Chef Nancy Silverton on Los Angeles
Conny Andersson, the Swedish chef who cooked for what seemed like forever at the Four Seasons hotel, has opened his own place near the beach. It's a chic, casual spot with cement-and-hardwood floors, sleek Scandinavian aesthetics and a global menu emphasizing Swedish classics.
We loved: Blue mussels with spicy duck sausage and pistachio-parsley pesto; skirt steak with soy.
After making their names with 2 Dudes Catering, F&W Best New Chefs 2009 Jon Shook and Vinny Dotolo opened their first restaurant in 2008, a bare-bones space in the skater-punk Fairfax district. They bring a ravenous, carnivorous appetite to classic California cuisine.
We loved: Raw amberjack with blueberries and chiles; biscuits and gravy with seared foie gras.
David Myers (an F&W Best New Chef 2003) rose to stardom at Sona (which is still stellar). Now he has expanded his local empire with this French brasserie, which serves three meals a day—from crème brûlée French toast to duck confit—in the heart of Designers Row.
We loved: Roasted beef marrow and oxtail jam; chilled seafood tower; the El Diablo cocktail of tequila, ginger, fresh lime and soda.
A 23-acre estate in Pasadena, nine miles east of downtown L.A., might not be everyone's idea of the perfect location for a luxury hotel. But the trek is worth it for the tasting menus by one of the most imaginative and gifted chefs in the area, Craig Strong.
We loved: Diver scallops in chicken-skin crust; "liquid" polenta and truffles with poached quail egg.
Up-and-coming chef Travis Lett's cracker-thin pizza, baked in a wood-burning oven, are just part of the reason Gjelina is one of the most buzzed-about restaurants in town. L.A. also loves Lett's commitment to sustainable cuisine and the outdoor living room and fire pit in Gjelina's backyard.
We loved: Mushroom toast; lamb-and-goat cheese pizza.
F&W Best New Chef 1999 Suzanne Goin's first spot is always packed, which means it's tough to score a table, much less one of the few, highly coveted ones on the patio beneath the olive trees. Long before locavorism caught on, Goin began offering one of the best locavore dining experiences in California.
We loved: The best French fries in L.A; date-brown butter bar with candied tangerine and vanilla ice cream.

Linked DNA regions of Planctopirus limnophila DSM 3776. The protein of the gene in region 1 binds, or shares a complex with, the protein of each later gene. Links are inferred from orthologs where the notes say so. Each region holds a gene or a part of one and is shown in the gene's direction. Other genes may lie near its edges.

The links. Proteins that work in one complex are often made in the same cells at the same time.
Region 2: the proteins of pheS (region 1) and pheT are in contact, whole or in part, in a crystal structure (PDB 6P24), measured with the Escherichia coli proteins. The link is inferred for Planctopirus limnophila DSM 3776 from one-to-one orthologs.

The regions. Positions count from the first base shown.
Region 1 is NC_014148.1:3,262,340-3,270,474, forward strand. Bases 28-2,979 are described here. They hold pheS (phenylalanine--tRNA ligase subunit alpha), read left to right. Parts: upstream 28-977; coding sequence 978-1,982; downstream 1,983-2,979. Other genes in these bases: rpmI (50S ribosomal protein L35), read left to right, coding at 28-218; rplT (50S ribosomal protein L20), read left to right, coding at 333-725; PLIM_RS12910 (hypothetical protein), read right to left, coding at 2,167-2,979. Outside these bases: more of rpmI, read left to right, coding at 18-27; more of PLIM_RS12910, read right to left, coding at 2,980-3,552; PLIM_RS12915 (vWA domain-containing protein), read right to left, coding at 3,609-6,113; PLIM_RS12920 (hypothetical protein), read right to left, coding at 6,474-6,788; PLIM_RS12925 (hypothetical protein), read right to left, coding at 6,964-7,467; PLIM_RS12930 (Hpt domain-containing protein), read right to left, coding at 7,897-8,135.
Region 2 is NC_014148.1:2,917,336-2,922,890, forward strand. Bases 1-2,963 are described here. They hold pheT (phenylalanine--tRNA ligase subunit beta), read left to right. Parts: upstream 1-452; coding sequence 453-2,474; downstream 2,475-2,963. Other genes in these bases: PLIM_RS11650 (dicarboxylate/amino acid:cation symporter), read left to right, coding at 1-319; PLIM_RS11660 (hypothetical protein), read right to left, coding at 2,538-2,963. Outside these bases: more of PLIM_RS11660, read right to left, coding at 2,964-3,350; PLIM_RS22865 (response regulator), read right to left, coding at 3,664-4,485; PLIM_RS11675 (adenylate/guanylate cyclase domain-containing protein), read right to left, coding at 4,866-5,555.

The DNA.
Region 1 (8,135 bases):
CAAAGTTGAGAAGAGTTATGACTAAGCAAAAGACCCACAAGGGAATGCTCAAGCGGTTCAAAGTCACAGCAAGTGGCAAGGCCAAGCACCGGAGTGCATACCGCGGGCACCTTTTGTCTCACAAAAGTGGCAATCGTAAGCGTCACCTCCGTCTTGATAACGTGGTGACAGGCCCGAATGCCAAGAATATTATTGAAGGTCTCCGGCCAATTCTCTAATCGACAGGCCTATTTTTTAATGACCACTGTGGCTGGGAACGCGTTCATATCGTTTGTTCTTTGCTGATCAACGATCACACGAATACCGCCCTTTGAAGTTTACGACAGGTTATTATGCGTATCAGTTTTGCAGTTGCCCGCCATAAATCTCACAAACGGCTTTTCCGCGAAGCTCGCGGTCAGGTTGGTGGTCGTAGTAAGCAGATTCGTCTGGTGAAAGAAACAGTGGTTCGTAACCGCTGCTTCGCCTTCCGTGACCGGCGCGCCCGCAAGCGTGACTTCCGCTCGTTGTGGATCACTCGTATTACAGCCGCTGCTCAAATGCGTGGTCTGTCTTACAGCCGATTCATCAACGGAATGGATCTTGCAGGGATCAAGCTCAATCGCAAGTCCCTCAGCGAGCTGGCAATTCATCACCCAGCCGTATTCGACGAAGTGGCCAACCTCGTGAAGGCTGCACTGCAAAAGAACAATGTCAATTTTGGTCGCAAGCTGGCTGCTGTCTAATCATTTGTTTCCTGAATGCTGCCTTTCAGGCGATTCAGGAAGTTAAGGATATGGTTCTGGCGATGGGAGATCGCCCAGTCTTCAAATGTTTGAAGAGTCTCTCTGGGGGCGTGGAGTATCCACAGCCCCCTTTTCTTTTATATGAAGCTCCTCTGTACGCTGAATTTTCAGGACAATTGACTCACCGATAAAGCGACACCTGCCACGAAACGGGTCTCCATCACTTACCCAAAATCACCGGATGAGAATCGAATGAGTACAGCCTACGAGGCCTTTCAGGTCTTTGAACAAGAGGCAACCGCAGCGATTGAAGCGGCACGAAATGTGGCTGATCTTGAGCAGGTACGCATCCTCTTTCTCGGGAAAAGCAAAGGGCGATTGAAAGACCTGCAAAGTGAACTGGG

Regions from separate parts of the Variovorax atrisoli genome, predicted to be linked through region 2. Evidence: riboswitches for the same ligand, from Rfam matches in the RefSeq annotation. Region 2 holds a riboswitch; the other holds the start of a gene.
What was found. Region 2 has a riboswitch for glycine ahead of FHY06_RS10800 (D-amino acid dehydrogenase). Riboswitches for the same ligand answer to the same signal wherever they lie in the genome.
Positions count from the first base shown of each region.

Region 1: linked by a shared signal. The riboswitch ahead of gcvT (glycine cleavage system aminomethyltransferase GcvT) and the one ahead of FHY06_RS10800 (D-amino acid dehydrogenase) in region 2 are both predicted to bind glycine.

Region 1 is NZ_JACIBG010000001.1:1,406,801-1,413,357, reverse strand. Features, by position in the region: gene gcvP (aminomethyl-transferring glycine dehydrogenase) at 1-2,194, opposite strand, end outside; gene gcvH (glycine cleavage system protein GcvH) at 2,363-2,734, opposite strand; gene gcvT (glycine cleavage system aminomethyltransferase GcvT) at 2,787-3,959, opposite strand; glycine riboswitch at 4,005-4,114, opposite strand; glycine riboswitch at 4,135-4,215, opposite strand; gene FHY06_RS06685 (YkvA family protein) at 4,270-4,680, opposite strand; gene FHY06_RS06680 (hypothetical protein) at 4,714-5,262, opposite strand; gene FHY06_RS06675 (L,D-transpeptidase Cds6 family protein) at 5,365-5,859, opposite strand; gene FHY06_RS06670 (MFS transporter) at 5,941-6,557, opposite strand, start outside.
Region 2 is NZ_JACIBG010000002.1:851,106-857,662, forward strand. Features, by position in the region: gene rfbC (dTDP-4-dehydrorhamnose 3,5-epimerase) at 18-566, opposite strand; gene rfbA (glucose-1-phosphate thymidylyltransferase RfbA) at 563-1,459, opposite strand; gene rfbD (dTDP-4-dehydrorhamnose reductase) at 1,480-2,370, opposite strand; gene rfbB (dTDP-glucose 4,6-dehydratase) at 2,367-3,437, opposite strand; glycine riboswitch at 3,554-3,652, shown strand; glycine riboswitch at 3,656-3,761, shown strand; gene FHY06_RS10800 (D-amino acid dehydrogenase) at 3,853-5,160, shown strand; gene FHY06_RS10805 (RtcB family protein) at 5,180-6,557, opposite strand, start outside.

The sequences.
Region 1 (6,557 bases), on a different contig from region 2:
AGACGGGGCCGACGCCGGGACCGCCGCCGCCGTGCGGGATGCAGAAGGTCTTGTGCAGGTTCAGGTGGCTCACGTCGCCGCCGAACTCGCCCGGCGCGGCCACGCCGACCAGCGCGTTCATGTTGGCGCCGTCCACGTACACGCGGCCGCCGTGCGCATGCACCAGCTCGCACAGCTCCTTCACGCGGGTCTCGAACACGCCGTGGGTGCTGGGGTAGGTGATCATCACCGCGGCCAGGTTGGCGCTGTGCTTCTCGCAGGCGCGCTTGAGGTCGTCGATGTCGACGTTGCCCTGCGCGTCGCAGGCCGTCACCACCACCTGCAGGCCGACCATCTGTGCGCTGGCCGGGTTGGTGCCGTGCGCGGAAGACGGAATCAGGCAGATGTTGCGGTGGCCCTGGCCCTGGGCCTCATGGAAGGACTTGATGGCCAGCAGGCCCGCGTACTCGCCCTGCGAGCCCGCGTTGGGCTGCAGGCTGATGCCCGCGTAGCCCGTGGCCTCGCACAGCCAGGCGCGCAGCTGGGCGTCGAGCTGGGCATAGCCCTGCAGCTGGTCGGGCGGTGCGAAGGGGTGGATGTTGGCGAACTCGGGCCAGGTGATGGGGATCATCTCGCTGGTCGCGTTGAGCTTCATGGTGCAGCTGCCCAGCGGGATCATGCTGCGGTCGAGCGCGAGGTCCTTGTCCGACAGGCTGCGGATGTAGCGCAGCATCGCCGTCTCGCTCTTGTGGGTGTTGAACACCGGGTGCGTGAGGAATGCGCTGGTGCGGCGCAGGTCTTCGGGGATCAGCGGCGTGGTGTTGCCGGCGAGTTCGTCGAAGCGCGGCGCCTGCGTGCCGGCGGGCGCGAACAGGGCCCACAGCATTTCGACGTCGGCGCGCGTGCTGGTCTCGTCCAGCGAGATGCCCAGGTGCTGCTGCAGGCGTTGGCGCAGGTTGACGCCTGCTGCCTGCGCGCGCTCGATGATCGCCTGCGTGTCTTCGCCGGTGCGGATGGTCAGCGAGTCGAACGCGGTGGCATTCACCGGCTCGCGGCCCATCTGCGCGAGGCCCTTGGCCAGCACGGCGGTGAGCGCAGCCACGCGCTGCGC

Chef Michael Cimarusti's whimsical take on fine dining might start with a frozen gin and tonic the size of a thimble, and his glorious seafood dishes, like sea urchin risotto with lobster, are seriously delicious. Cimarusti is committed to sustainability, so his halibut is always line-caught.
We loved: Tableside Santa Barbara prawns; slow-cooked sous-vide veal loin with celery-root puree.
Most nights, this minimalist Japanese restaurant hidden above Tiffany's on Rodeo Drive serves no more than 10 customers. That's because there are only 10 seats at the immaculate wooden counter, and the $275 sushi feasts—featuring seasonal rarities like fugu (blowfish)—can last several hours.
We loved: Shabu-shabu of foie gras; the most pristine sushi in L.A.
When Wilshire opened a few years ago, everyone dined at this Westside restaurant because they wanted to see and be seen on the fabulous starlit patio. But thanks to talented new chef Andrew Kirschner, the main attraction is now the food, including appealing dishes like pan-roasted salmon with Meyer lemon risotto.
We loved: Wood oven-roasted mussels; whole fried snapper.
Michael Mina of San Francisco's eponymously named restaurant has returned to the city that launched his career as a chef. This time, Mina gives diners the freedom to create their own eight-to-14-course tasting menus out of tiny plates—but the catch is that ordering à la carte isn't an option.
We loved: Sake-and-maple-cured kampachi; black truffle risotto with corn and Castelmagno cheese.